It’s wise to consider your attitude and any overt political stances. If you’re take a clear line for or against a certain movement, then recognise this will limit your potential appeal. Many big brands like to avoid controversy, so it may be a good idea to take the same route.

Create your Community

Brands will only hire an influencer that has an engaged community. Big influencers like Zoella have engaged communities of 1 million followers. Even micro influencers have networks of 1k to 5k followers! But don’t be daunted, everyone has to start somewhere. If you’re starting from scratch, build your first 100 fans with your friends and family. You’ll need to spend time following others – a lot of people will follow you back, making this an organic way to build your community.

It’s OK to pay to boost your community, but only ever do this in a calculated way. I recommend you NEVER buy fake fans, fake likes or fake followers. They won’t give you the engagement and value you need or that paying brands want. If you’re willing to pay, then go down the route of paid social – boost your posts or pay for advertising to increase your visibility and drive up your likes and followers.

Don’t just follow anyone and anything; you need to be selective in who you follow. That way, you’ll create a community of like-minded individuals who are more likely to engage with you.

Here are a few suggestions of ways you can build your community:

  • Bio searches
  • Follow/following searches
  • Mention / hashtag searches
  • Engagement searches

Maximise your Engagement

Engagement is the golden egg, the thing all brands want. So if you want to be a paid influencer you need dynamite engagement. Let’s get a few things straight… fake followers won’t do you any favours, so don’t fall into the trap of valuing followers over engagement. Fake followers don’t engage with your content and fake likes will not turn into business.

Take the time to engage with your fans, brands and influencers. Begin by leveraging your fans – using user generated content will show you care about your followers and make them feel warmer towards you. This means only one thing – more engagement in the future! Don’t limit your engagement to likes alone. Comments and shares are worth so much more – there is no shortcut… you need to put in the work with lots of regular and genuine engagement.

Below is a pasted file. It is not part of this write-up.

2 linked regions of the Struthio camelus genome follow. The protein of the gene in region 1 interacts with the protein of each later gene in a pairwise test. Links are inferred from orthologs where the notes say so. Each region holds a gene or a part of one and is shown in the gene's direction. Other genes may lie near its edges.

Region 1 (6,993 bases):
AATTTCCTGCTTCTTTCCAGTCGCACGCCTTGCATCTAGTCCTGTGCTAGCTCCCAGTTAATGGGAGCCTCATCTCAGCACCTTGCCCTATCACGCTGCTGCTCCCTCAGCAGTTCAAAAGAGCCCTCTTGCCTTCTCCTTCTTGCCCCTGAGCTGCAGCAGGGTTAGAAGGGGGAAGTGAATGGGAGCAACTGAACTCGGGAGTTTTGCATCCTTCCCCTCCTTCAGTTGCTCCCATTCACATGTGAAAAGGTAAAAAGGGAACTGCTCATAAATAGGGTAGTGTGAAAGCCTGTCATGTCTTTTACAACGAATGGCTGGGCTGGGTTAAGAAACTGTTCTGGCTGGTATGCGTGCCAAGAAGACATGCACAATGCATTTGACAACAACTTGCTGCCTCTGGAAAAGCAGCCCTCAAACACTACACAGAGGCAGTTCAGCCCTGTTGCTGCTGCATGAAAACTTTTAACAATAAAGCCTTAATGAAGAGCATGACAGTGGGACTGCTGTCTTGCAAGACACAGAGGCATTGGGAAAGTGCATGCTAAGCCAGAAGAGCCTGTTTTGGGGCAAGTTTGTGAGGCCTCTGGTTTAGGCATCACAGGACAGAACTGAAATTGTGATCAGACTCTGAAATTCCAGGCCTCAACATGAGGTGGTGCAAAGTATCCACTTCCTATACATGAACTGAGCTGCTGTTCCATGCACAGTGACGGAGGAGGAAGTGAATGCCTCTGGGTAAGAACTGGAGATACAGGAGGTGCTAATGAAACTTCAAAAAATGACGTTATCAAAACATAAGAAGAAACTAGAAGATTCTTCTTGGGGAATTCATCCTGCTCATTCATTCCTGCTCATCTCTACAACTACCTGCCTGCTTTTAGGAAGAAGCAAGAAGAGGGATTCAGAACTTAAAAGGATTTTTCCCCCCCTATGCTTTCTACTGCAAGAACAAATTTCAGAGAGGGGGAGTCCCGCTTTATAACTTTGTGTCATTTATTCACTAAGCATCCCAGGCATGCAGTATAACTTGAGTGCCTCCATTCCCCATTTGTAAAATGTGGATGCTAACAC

Responding to followers and fans, and liking or sharing their comments will go a long way to building a strength of feeling amongst your community, and will attract others into your network. And occasionally reach outside of the social sphere you operate in – contact your followers with email for instance to reinforce a sense of engagement from your and give them more opportunities to immerse themselves in your content.

Some Hidden Secrets

Brands are always listening. The big ones will have a dedicated employee or team for “social listening”. Use this to your advantage – mention company and brand names that you aspire to notice you. Using their hashtags and usernames will get their attention fastest.

Are you mentioning brands in your content? Then tag them to make yourself super-visible and easy to find.

Sign up for influencer networks. A quick Google will give you a great starting point of the best network for you.

Collaborate with other influencers – give a few Shoutouts on Instagram or get busy on Triberr if you’re a blogger. Sharing other influencers’ content and helping others in the influencer community will get you a long way.

Remember your manners… you may not be able to see the people you work with, but this doesn’t mean you can forget basic etiquette. Always add value to your followers and other influencers; don’t take their attention for granted. And remember, karma works in all sorts of ways – pay good deeds forward and you’ll be sure to flourish.

In Summary

There’s no shortcut to becoming a successful social media influencer. It takes focus, determination and creativity. But if you’re willing and able to put in the graft, you will reap the rewards.

Build your strategy and spend quality time creating your content and community. And engage with your followers, brands and other influencers. You really can’t engage too much!

Once you’ve got all this in place, your social media influence will increase and you’ll become a sought-after commodity!

I’ll leave you with this quote which sums up the need for influencers perfectly:

“Social media allows us to behave in ways that we are hardwired for in the first place – as humans. We can get frank recommendations from other humans instead of from faceless companies.” ― Francois Gossieaux

 

This post originally featured in Business Rocks Magazine.